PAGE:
But my visit coincides with the publication of the artist’s latest children’s picture book, Garibaldi’s Biscuits (Andersen Press). The book began life ten years ago in the form of a letter written to a granddaughter. Like many projects from this creative powerhouse, it had to remain on the backburner and await its turn. Inspired by regular holidays in Italy, at the Puglia castello of friends, Barbara and Marcello, the book grew gradually through ‘little scribbles, here and there’ and evolved into a riotous version of the story of Garibaldi and his army. ‘I wanted to keep it true to the original drawings’ says Steadman. ‘I tried to abide by the limitations of the sketchbook. I always say that there’s no such thing as a mistake in art.’ Indeed there is a freshness to these drawings, the use of water-soluble pens allowing the line to be dispersed here and there by loosely applied washes. Freely drawn borders barely contain the rampant action that often spills over the boundaries. This is not so easy to get away with these days with junior designers reared on Photoshop so eager to set about ‘cleaning up’ the ‘accidents’. The raw aesthetic is maintained through the use of Steadman’s hand-printed letterpress type with its broken, distressed textures. Trays of wooden letterpress type are to be seen all around the studio, reassuring vindication of the ‘it’s bound to come in useful one day’ philosophy of most illustrators.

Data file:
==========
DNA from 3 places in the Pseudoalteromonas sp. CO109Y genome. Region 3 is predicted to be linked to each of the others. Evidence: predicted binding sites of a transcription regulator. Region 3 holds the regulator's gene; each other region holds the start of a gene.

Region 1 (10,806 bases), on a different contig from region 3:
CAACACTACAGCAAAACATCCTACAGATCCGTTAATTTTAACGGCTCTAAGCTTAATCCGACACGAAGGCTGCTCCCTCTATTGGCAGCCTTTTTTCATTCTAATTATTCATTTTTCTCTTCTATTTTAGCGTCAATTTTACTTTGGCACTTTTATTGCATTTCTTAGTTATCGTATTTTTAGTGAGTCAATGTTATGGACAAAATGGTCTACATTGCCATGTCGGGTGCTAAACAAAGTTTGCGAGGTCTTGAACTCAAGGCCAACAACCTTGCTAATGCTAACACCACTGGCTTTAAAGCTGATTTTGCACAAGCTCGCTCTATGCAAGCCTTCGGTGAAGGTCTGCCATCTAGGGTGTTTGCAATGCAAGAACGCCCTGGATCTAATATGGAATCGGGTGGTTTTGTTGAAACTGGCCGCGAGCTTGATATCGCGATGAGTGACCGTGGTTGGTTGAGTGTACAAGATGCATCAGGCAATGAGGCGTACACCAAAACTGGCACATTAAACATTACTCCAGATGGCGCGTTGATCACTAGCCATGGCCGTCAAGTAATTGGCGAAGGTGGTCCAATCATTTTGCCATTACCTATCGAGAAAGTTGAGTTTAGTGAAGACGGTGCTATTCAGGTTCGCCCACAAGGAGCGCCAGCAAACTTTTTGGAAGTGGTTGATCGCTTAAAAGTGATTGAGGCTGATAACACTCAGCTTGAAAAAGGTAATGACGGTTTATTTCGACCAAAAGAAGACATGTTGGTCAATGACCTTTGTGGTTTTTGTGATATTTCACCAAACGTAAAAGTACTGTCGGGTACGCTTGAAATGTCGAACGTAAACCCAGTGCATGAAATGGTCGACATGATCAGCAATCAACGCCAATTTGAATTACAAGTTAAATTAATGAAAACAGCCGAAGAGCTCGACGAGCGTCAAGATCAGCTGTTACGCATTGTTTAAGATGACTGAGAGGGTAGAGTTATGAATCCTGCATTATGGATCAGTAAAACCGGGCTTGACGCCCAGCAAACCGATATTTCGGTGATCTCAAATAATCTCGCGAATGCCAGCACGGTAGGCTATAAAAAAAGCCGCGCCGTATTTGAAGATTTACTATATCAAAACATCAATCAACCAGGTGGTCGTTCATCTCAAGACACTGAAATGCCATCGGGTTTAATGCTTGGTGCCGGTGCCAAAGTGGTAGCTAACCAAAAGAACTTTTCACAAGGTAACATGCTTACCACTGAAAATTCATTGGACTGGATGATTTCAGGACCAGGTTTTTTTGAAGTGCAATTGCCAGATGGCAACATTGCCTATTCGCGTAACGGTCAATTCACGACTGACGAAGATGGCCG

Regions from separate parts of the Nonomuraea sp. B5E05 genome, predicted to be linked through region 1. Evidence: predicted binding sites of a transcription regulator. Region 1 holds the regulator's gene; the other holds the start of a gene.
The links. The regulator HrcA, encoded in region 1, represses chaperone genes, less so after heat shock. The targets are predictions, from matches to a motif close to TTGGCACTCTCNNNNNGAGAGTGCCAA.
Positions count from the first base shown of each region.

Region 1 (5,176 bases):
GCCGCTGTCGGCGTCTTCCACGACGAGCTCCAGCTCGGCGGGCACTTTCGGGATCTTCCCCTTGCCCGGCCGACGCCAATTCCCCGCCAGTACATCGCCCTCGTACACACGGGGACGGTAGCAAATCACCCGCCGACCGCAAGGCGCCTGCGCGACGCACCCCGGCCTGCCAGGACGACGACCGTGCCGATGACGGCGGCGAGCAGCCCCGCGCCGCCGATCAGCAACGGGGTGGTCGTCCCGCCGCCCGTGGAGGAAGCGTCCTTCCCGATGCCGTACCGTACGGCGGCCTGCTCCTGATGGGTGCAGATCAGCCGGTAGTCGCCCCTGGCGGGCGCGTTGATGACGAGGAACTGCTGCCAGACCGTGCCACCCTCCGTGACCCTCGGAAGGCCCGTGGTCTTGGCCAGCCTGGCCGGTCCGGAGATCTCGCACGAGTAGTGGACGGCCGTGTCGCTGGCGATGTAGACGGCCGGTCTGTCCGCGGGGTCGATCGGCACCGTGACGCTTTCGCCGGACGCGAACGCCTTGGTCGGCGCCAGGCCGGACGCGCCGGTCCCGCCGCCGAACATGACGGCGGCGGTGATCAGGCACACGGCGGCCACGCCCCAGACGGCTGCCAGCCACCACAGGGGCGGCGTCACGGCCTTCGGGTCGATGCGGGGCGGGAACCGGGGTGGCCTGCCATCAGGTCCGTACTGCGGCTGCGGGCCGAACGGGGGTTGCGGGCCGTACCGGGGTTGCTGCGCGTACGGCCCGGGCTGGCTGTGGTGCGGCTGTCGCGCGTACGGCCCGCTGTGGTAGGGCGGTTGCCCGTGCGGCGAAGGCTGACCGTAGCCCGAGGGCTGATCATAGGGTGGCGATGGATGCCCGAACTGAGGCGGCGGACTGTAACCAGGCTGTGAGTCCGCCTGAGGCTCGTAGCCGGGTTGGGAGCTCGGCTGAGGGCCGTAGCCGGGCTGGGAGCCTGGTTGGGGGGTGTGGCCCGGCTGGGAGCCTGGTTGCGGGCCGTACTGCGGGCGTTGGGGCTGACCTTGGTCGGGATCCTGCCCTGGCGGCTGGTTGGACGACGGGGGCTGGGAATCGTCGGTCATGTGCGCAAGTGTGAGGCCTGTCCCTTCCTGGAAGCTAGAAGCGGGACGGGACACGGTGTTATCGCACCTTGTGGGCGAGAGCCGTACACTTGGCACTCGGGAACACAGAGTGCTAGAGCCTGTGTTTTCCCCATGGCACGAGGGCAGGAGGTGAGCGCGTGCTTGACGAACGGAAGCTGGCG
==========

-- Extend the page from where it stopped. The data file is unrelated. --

Steadman was born in 1936 in Wallasey, the son of Lionel, a commercial traveller, and Gwendoline. He grew up in North Wales and at school in Abergele he was a keen model maker. His beautifully constructed model aeroplanes hang from the studio ceiling today, the browned paper now peeling away from the balsa wood, somehow appropriately reflecting the drawings of one of his most influential books, I Leonardo (Picador, 1983). This engineering interest led to what Steadman describes as a false start as an apprentice aircraft engineer at De Havilland Aircraft Company. He then worked as a trainee manager at Woolworths in Colwyn Bay. ‘One day, I happened to be sweeping the floor and my old headmaster came into the shop. I said, “Hello Sir”. He said, “Look at you – sweeping floors! You’ve ruined your life” or something of the sort. I was only seventeen. So my mum and dad contacted the youth employment officer. He handed me a careers encyclopaedia. I only got as far as the letter “A” where I saw “Advertising Art”. I had done a lot of drawing at school, mostly decorative pictures of leaves and things. The employment officer said, “I’m playing golf with Mr McConnell who runs an advertising agency. You’ll be making the tea.” They offered me a job at thirty shillings a week.’ It was at about this time that he also discovered that doyen of the ‘How to Draw’ book and cartoonists’ correspondence courses, Percy Bradshaw: ‘I saw an advert in the paper saying, “You too can learn to draw and earn pounds”.’ So now he was drawing full-time and beginning to send cartoons to newspapers.